Commentary: Mobile Payment – Not Ready for Prime Time?
I don’t make mobile payments yet. I don’t drink coffee, so I do not frequent Starbucks. However, I have been attempting to get up to speed on the state of the market. As I have a phone running Android, v5.1.1, that’s the best place for me to start, as that’s where my familiarity lies.
I have long used Google Wallet as a place to store my loyalty cards, but have never entered a credit card. I’m not sure why this is, as I was buying on the Internet in 1995 without encrypting my credit card. I was familiar with how the Internet works and knew that the risk of someone getting the packets that carried my credit card info was slim.
But I was still hesitant to add my credit card to my phone, even though security has improved significantly since the mid-90s. Maybe it’s because I have just crossed 50, but I still work in technology and mobile payment fascinates me, so I’m not sure why I haven’t ventured there yet. Maybe it has something to do with all the retail security breaches in 2014.
That being said, recently it seems Google decided to force my hand when they updated Google Wallet with Android Pay in September. One day I awoke to find that my familiar Google Wallet icon had disappeared and been replaced by Android Pay. All my loyalty cards that were stored in Google Wallet were moved to Android Pay, but I was initially not able to access them without entering a credit card.
The issue has since been resolved, and now I can open Android Pay and see my loyalty cards, rather than be required to enter a credit or debit card. I still have the option of adding a credit or debit card, but am resisting on principle.
So for me, the future of mobile payments is still very much in the future. Although my problem was resolved, it was still a terrible customer experience and one that suggests to me that ubiquitous mobile payments are still a ways off.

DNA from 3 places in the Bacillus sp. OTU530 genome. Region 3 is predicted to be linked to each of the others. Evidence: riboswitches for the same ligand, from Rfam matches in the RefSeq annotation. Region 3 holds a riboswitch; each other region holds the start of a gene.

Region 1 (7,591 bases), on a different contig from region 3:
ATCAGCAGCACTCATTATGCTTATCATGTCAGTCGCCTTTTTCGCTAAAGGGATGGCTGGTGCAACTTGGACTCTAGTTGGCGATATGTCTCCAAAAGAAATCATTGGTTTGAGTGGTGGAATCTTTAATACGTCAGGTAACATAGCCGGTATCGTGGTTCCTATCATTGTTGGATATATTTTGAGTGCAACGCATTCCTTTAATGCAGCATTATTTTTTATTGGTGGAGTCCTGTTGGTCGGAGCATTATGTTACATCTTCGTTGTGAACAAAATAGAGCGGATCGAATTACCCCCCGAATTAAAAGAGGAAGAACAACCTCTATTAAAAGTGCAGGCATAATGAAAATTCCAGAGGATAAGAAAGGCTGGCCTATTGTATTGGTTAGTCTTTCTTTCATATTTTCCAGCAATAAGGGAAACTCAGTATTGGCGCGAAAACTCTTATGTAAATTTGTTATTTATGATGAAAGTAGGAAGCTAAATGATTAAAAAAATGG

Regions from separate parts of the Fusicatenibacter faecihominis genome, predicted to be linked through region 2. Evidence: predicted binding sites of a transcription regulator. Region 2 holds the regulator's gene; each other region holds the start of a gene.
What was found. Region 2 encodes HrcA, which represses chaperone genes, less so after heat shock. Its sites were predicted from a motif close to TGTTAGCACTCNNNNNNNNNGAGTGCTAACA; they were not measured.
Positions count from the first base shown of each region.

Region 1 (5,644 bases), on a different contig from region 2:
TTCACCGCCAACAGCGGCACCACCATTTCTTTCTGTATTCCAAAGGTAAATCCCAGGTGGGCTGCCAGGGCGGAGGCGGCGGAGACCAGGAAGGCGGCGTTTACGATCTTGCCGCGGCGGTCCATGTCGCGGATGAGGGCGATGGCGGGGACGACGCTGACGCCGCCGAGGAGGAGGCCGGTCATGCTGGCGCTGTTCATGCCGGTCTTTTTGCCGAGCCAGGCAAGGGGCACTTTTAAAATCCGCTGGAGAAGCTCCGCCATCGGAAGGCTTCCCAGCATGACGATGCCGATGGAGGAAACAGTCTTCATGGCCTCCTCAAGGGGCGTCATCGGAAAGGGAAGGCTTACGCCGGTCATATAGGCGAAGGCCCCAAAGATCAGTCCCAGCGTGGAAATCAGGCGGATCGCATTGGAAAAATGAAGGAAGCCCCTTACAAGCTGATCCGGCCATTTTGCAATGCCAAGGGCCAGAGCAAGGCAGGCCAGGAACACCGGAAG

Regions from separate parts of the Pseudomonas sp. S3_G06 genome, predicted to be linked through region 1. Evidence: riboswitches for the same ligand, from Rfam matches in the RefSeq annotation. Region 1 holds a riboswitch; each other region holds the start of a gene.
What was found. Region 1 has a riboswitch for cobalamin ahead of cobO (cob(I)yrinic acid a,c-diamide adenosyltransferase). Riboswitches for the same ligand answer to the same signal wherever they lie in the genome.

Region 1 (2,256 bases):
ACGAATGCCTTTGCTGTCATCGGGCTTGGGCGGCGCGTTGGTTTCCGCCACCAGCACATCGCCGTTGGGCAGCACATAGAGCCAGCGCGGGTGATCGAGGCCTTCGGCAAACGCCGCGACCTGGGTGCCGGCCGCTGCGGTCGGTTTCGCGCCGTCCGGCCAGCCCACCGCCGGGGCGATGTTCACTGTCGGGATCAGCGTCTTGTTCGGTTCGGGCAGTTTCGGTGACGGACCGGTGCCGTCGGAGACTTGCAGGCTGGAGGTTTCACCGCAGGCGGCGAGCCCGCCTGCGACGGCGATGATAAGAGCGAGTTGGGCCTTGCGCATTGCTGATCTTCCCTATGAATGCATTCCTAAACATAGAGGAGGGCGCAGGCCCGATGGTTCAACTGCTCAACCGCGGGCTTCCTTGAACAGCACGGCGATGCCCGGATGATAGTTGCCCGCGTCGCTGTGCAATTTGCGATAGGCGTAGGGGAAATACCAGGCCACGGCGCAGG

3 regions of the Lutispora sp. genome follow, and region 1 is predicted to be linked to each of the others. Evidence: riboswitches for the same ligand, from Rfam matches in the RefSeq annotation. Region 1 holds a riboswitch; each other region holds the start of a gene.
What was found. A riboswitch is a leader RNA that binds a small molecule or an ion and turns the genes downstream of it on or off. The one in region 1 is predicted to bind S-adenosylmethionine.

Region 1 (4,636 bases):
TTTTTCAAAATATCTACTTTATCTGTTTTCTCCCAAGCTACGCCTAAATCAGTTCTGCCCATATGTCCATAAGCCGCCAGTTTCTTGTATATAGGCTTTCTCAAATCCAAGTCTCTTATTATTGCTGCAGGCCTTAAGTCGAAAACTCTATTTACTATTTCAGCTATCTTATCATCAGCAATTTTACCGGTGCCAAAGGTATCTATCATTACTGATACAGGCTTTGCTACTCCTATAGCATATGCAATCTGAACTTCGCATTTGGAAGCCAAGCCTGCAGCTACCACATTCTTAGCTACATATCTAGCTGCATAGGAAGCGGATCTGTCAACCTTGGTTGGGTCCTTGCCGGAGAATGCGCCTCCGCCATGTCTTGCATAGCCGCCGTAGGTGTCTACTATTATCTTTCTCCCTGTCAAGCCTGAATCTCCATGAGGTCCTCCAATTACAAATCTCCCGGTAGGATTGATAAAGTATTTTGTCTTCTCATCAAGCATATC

Bill Davis is innovation & transformation group domain consultant at Tata Consultancy Services.
JCP names new CIO with Target background
J.C. Penney’s efforts to become a world class omnichannel retailer are under the leadership of a new chief information officer with a unique background.
J. C. Penney appointed Therace Risch as executive vice president and chief information officer, effective immediately. Risch joins the retailer from COUNTRY Financial, and succeeds Scott Laverty.
"Therace is an outstanding IT professional with an extensive background of merging innovative retail technologies and powerful applications to drive both brick-and-mortar and online growth," said Marvin R. Ellison, CEO of J.C. Penney. "We are pleased to blend her 20 years of experience with the recently announced leaders of e-commerce and Supply Chain to offer a seamless omnichannel shopping experience across multiple customer touch points."
In her previous role as EVP and CIO at COUNTRY Financial, Risch was responsible for all aspects of consumer technologies to support the insurance and investment needs of over one million households and businesses. She was also responsible for all technology strategies and planning, as well as data security. Prior to COUNTRY Financial, Risch spent 10 years at Target Corporation in a variety of roles of increasing responsibility, including vice president of technology delivery services.
In a statement, J.C. Penney said Risch's appointment further reinforces the company's commitment to becoming a world-class omnichannel retailer, adding to a skilled team of industry leaders who recently joined the company including Michael Amend, executive vice president of e-commerce and omnichannel, and Mike Robbins, senior vice president of supply chain.
Report: Target developing mobile wallet
A week after Walmart announced it would launch a mobile payment solution, one of its chief rivals is reported to be working on the same.
Target Corp. is in the early stages of developing its own mobile wallet, according to Reuters, but it has not yet committed to launching the product.
Target is among the retailers testing CurrentC, the mobile payment solution developed by the retailer-backed consortium Merchant Customer Exchange (MCX), and it is also looking into additional mobile wallets, said Target spokesperson Eddie Baeb. But declined to comment in the Reuters report on whether the retailer was developing its own mobile payments.
"Target is a participant of the MCX and we are testing its CurrentC mobile wallet with guests as part of a pilot in Columbus, Ohio," Baeb said.
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